Thursday, April 28, 2005

talk and ride

Last night I found an internet cafe around the corner from my hotel. Actually, it was a restaurant with a couple of computers for internet access. Today, I am at the Salt Lake City public library. Hats off to the civic leaders who provide internet for the masses.

I am in town with Partner, who is attending the Episcopal Communicator's conference. Still little reference to blogging. Maybe they are afraid of them. We attended Eucharist service at the Cathedral of St. Mark that was celebrated by our Presiding Bishop Frank Griswold.

Now I am free for a couple of days for this first visit to Salt Lake City.

This morning I took the light rail up to the University of Utah and then walked to the Red Butte botanical gardens. Not many formal gardens, but a wonderful site along side a rapid creek (river?) and the openings of a long protected canyon.

I took a few pictures, the sort of thing that excited me -- patches of brilliantly yellow daffodils, a new plant, large green leaves and a stalk with pink flowers (berginia?), and a fern like, whispy plant with pink rose flowers. I ventured out on the hiking trails. A cold dark storm moved in -- it was predicted to rain this afternoon and so I was hitting the garden in the morning -- and just as I was getting higher and higher in elevation, overlooking the campus, the downtown, the large white capped mountain ranges on either side of the valley, and the opening out to the salt flats and the Great Salt Lake -- I decided it might be best to not be up on a hillside on a small path. So I came back down, wandered through the campus, and then ate lunch.

This afternoon I visited the Utah Museum of Fine Art, also located on the campus. And next is a large bookstore downtown, both new and used books.

I am not sure why, but wandering a new city is very relaxing to me. I am almost invisible, and while more time would be made by using an automobile, walking and public transportation gives one the opportunity to see particulars up close, to feel a place rather than just drive past it.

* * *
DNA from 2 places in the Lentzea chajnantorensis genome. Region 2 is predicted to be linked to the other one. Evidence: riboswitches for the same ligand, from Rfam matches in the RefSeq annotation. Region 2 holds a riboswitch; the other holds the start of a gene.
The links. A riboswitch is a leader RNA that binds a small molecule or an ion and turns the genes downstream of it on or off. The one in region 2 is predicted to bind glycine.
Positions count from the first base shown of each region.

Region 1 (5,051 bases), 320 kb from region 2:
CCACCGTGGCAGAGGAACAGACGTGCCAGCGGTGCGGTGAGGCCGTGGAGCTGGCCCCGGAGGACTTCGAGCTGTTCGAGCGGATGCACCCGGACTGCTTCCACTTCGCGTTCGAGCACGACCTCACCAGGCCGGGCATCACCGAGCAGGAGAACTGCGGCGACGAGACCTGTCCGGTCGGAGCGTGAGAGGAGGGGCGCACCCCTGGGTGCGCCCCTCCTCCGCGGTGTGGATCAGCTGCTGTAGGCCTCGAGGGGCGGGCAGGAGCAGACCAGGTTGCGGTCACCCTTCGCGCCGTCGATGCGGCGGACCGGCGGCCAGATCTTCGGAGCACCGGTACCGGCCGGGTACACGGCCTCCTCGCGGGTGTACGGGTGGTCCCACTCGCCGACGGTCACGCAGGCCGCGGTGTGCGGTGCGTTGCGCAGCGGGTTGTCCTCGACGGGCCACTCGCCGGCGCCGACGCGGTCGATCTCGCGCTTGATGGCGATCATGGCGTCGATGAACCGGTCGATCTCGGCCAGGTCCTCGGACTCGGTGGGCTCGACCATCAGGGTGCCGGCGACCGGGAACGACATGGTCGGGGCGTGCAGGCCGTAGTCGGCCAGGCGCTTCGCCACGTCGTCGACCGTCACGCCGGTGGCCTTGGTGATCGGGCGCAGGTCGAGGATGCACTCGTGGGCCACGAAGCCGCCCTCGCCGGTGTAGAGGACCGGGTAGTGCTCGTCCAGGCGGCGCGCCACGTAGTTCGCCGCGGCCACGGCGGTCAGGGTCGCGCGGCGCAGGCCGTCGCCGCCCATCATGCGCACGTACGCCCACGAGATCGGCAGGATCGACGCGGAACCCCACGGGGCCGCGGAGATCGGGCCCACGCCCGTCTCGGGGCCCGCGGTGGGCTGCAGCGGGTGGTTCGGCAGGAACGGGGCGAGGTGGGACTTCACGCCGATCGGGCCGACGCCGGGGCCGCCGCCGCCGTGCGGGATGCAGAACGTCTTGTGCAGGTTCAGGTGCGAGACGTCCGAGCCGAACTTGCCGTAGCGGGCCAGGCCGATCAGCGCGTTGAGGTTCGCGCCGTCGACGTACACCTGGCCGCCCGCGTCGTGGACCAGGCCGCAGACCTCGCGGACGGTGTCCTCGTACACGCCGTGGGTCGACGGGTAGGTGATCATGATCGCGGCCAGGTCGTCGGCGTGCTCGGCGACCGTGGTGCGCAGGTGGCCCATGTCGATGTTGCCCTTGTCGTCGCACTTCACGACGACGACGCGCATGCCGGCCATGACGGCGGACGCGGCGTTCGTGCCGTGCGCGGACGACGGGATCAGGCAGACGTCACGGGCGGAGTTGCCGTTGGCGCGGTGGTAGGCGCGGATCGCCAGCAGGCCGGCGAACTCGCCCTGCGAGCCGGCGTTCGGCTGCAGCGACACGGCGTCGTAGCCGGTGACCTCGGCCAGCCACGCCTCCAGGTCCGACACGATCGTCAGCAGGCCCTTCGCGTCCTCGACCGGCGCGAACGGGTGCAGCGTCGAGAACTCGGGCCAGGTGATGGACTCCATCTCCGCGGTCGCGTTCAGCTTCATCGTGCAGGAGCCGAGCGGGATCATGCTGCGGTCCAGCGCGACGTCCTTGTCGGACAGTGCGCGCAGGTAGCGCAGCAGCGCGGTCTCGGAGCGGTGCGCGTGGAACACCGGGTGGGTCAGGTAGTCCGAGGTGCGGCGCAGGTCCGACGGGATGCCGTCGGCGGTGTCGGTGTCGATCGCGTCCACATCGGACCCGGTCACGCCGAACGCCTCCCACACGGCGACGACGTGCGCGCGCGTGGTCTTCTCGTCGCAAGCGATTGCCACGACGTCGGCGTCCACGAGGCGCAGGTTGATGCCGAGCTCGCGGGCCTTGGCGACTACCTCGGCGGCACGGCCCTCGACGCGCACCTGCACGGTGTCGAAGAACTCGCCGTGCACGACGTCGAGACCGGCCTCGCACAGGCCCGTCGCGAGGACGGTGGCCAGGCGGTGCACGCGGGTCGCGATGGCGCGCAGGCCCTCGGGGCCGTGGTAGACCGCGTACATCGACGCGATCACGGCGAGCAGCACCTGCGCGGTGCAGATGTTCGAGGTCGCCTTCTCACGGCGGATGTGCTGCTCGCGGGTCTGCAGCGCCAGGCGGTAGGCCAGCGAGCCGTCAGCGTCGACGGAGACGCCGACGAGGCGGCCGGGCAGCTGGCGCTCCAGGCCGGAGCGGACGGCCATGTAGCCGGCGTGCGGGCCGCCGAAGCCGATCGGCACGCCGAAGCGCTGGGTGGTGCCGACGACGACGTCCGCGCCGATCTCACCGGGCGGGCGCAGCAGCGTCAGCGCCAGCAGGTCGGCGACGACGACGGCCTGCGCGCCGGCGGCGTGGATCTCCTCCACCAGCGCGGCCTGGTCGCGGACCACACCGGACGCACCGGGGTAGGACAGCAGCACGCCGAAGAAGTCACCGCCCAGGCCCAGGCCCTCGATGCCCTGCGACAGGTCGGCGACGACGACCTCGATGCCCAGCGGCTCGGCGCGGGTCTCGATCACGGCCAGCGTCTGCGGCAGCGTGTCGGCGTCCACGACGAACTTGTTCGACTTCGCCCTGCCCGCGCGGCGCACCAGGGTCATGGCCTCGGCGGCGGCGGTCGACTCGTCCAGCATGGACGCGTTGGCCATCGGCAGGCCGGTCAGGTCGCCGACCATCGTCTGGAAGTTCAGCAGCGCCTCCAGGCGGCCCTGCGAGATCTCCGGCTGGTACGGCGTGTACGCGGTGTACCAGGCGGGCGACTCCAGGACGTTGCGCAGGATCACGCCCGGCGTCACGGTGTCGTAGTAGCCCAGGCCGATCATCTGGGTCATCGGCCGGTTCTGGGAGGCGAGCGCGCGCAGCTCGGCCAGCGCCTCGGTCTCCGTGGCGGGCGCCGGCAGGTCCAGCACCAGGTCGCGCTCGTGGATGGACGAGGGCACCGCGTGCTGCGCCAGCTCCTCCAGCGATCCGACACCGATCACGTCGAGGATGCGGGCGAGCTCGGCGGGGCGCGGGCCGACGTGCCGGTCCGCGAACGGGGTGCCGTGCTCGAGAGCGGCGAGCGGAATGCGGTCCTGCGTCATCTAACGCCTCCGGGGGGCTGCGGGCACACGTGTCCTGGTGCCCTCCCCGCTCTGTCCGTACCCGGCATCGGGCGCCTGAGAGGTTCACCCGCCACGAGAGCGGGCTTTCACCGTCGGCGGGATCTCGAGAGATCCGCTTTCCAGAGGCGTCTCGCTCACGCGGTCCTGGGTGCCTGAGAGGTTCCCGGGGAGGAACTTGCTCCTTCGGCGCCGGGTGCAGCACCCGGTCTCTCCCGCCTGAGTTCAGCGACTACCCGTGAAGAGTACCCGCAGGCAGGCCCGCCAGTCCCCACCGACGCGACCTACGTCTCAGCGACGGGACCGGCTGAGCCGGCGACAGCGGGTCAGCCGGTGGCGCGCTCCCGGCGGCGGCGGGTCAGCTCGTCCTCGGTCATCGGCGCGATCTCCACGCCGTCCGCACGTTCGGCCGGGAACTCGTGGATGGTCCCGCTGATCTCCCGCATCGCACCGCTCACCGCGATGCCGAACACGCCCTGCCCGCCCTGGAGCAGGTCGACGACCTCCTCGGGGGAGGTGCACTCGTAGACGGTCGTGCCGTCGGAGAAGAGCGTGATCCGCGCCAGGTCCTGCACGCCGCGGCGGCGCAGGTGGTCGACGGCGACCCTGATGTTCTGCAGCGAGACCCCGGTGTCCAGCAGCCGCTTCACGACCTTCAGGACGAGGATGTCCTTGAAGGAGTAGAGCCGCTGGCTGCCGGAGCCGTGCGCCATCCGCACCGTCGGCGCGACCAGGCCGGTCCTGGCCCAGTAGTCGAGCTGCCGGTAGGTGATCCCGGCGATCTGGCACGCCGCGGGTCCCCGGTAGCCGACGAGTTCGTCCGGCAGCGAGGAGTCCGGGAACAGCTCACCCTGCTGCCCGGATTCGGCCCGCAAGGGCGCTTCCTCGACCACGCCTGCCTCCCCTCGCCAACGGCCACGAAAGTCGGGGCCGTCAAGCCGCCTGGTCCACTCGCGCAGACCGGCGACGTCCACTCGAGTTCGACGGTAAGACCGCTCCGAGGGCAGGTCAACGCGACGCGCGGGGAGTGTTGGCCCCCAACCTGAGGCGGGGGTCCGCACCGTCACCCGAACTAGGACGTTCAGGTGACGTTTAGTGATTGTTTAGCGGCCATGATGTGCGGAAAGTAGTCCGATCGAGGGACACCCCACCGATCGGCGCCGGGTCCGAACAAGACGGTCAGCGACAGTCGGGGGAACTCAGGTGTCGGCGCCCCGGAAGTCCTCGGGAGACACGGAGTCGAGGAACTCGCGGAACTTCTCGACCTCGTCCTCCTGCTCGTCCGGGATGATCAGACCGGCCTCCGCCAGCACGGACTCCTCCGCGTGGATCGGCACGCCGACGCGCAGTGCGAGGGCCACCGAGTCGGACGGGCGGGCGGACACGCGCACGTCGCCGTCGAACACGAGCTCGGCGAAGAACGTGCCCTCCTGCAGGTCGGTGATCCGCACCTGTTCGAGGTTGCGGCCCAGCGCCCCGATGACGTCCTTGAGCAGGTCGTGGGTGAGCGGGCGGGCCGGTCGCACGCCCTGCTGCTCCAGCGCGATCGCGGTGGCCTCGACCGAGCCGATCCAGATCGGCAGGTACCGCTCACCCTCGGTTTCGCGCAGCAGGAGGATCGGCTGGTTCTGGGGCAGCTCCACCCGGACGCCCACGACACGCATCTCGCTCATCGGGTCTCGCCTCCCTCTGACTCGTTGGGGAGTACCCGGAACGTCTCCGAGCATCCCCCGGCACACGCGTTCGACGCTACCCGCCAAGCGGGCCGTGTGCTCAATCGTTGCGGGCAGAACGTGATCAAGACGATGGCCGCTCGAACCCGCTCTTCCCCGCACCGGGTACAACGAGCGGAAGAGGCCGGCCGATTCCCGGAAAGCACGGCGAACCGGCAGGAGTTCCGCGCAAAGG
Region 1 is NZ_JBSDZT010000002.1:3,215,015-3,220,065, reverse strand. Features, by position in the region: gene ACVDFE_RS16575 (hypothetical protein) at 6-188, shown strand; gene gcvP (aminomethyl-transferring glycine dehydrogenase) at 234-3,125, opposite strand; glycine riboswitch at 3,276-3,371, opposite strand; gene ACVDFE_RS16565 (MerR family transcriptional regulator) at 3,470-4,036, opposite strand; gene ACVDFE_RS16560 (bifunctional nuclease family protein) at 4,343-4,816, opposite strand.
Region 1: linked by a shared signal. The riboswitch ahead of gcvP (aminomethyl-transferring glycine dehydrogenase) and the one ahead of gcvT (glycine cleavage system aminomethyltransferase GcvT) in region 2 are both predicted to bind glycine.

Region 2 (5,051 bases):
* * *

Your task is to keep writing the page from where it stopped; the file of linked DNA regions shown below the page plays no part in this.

Of course, I've lived in Indy for over five years and I am unsure that I know it in the ways that I did DC or Austin or even Waco. But this is the illusion I hold to as my feet are tired.

It has not rained. But one of the great visuals of a place like this -- and New Mexico reminds me of this particular characteristic -- is that with the different elevations there are numerous climatic states occuring: sunlight bouncing off snow covered mountains on one side while menacing, harsh, multi-hues of gray clouds hover and move on the other. If only I could capture on canvas such drama and diversity.

The air is cool -- that's why the daffodils looked exceptionally beautiful -- and most folk I see look quite lean and healthy, running and riding bikes. I have a theory that obesity is more prevalent in humid and warm climates. If the air is cool, people have more energy to move around.

An ex-patriot Texan in DC once told me that Texans are talkers, telling all one's business to total strangers at the drop of a hat. When I got the train this morning, a college kid got on with a couple of duffel bags. He was going to play basketball. With five minutes he had told me major parts of his story, of his interests, of experiences. I was amazed. He wasn't needy or pathetic, just a talker in a charming way. When I got back on the train this afternoon, I saw he was on it after I had already sat down. I didn't go back to resume the conversation. Some things are best left unsaid.

But frankly, I am a nosy fellow, nosy enough to listen and watch people as they talk, as much interested in the patterns of their voice as in any actual words of a conversation. This solo day has been full of moments hearing people talk amongst themselves.

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